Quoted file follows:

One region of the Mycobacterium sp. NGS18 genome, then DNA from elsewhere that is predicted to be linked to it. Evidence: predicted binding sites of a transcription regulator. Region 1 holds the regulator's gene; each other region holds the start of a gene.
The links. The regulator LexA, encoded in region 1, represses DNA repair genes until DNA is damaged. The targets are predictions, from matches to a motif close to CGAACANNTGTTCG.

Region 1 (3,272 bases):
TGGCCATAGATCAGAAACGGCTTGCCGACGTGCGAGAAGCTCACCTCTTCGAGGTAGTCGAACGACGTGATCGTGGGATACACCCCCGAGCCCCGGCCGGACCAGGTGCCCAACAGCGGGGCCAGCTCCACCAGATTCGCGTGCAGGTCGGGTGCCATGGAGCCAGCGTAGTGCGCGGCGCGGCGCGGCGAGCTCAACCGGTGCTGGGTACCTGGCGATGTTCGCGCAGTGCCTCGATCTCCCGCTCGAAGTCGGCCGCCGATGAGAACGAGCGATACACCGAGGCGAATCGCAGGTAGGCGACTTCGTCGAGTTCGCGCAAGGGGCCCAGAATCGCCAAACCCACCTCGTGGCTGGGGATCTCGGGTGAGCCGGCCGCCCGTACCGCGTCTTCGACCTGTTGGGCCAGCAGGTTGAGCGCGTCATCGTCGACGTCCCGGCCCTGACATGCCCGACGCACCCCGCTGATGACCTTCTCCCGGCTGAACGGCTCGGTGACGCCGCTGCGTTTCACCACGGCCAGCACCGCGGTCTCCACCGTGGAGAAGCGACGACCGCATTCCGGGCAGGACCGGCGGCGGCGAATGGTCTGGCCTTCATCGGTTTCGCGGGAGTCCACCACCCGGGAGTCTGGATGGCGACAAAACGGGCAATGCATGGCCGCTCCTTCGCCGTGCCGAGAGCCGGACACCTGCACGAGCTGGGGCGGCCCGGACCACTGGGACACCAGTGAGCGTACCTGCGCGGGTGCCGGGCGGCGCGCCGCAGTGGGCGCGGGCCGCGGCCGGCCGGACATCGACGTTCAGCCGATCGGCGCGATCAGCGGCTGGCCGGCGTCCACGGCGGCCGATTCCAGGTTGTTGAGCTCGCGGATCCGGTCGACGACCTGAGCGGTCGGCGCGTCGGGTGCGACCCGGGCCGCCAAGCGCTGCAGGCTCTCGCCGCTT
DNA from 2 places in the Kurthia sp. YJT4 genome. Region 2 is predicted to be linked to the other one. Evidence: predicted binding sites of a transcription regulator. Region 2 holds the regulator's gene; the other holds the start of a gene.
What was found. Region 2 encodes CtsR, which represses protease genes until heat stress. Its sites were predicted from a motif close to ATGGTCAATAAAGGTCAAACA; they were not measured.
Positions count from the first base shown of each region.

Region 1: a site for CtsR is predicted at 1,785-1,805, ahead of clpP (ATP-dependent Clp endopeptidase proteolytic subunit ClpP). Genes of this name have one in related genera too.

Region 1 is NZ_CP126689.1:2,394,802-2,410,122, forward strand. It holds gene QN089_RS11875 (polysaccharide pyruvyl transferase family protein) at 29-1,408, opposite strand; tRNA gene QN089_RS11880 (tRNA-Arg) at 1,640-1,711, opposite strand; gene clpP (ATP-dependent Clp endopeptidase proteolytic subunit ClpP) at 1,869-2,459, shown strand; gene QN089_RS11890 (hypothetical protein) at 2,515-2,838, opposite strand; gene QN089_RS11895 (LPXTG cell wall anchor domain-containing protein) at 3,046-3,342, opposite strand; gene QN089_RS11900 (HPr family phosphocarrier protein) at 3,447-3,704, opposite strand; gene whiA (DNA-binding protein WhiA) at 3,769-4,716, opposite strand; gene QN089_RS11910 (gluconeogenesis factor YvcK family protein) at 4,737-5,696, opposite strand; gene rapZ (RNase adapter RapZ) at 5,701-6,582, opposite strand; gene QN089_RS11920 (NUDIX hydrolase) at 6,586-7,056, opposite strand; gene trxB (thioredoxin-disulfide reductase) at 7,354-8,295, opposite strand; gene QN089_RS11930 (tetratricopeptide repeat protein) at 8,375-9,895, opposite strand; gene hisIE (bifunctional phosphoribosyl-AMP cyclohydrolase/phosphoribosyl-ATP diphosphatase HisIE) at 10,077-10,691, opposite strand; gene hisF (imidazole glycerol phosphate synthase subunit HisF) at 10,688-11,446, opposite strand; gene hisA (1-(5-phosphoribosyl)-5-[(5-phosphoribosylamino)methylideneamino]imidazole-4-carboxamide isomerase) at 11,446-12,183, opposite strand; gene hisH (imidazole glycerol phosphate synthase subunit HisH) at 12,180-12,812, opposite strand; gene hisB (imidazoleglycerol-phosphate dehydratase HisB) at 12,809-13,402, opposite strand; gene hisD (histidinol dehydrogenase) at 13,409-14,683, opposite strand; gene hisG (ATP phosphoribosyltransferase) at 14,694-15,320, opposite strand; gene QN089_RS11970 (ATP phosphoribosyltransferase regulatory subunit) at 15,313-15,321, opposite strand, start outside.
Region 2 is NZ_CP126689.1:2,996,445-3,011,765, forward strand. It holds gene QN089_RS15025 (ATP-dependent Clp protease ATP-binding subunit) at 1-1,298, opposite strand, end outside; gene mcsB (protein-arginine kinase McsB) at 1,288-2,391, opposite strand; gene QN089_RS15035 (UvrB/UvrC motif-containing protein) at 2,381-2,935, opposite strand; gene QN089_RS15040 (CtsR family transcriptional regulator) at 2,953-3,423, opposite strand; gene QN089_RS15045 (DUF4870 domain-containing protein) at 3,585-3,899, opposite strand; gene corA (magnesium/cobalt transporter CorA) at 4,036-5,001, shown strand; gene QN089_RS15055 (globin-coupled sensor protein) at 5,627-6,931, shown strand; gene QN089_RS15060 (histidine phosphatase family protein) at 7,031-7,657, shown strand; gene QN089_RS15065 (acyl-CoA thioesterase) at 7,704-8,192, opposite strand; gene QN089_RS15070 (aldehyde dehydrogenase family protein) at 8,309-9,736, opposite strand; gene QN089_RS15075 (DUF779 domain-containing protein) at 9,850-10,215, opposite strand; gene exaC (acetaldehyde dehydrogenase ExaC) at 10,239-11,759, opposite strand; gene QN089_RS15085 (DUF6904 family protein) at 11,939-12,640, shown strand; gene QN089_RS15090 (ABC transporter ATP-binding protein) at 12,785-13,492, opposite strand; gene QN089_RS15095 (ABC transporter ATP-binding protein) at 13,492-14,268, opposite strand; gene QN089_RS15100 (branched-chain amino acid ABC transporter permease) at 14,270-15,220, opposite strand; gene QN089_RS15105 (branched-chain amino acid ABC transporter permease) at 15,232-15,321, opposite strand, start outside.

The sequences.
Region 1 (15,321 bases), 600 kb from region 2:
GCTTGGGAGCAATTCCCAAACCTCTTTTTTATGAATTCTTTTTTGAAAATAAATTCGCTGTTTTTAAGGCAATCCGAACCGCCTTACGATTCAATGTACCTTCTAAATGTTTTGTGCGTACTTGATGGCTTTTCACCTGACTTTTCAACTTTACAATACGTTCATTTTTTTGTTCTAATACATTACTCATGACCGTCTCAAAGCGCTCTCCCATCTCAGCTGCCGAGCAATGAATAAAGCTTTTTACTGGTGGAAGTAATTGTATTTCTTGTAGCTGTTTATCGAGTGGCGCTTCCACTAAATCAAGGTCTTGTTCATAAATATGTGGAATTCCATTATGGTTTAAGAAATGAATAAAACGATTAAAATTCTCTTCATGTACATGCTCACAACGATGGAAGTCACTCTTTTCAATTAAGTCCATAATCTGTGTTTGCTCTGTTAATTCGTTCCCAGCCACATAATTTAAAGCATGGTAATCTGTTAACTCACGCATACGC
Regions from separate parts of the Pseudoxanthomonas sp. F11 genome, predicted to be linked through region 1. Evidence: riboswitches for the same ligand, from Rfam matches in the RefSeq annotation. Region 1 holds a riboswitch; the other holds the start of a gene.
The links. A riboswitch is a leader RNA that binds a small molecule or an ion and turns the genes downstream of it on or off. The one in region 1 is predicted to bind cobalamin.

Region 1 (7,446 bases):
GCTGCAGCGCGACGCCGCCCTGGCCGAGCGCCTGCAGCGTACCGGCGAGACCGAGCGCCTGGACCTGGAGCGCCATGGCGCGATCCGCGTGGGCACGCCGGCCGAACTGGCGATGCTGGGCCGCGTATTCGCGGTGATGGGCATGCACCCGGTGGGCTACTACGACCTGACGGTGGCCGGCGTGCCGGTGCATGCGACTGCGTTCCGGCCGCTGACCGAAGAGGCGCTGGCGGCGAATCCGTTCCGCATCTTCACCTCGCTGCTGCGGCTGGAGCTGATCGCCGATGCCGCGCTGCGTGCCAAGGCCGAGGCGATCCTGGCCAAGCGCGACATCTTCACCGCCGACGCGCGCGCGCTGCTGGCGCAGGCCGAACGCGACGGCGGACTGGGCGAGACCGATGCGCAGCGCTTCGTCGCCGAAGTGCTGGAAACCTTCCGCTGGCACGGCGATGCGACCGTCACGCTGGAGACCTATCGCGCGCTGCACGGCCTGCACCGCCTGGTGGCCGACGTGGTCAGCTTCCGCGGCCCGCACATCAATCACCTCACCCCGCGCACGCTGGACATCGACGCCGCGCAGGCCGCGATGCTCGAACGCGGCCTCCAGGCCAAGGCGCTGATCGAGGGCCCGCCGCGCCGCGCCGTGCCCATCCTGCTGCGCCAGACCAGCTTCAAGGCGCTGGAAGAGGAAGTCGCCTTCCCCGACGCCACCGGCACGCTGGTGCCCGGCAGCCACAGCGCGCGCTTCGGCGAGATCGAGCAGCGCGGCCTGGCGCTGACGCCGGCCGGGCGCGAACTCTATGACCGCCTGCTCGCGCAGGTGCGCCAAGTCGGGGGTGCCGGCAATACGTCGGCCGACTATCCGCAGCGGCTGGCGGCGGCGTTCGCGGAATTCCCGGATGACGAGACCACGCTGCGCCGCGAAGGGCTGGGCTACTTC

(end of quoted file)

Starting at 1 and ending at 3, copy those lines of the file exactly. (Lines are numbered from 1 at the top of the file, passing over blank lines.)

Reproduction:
One region of the Mycobacterium sp. NGS18 genome, then DNA from elsewhere that is predicted to be linked to it. Evidence: predicted binding sites of a transcription regulator. Region 1 holds the regulator's gene; each other region holds the start of a gene.
The links. The regulator LexA, encoded in region 1, represses DNA repair genes until DNA is damaged. The targets are predictions, from matches to a motif close to CGAACANNTGTTCG.

Region 1 (3,272 bases):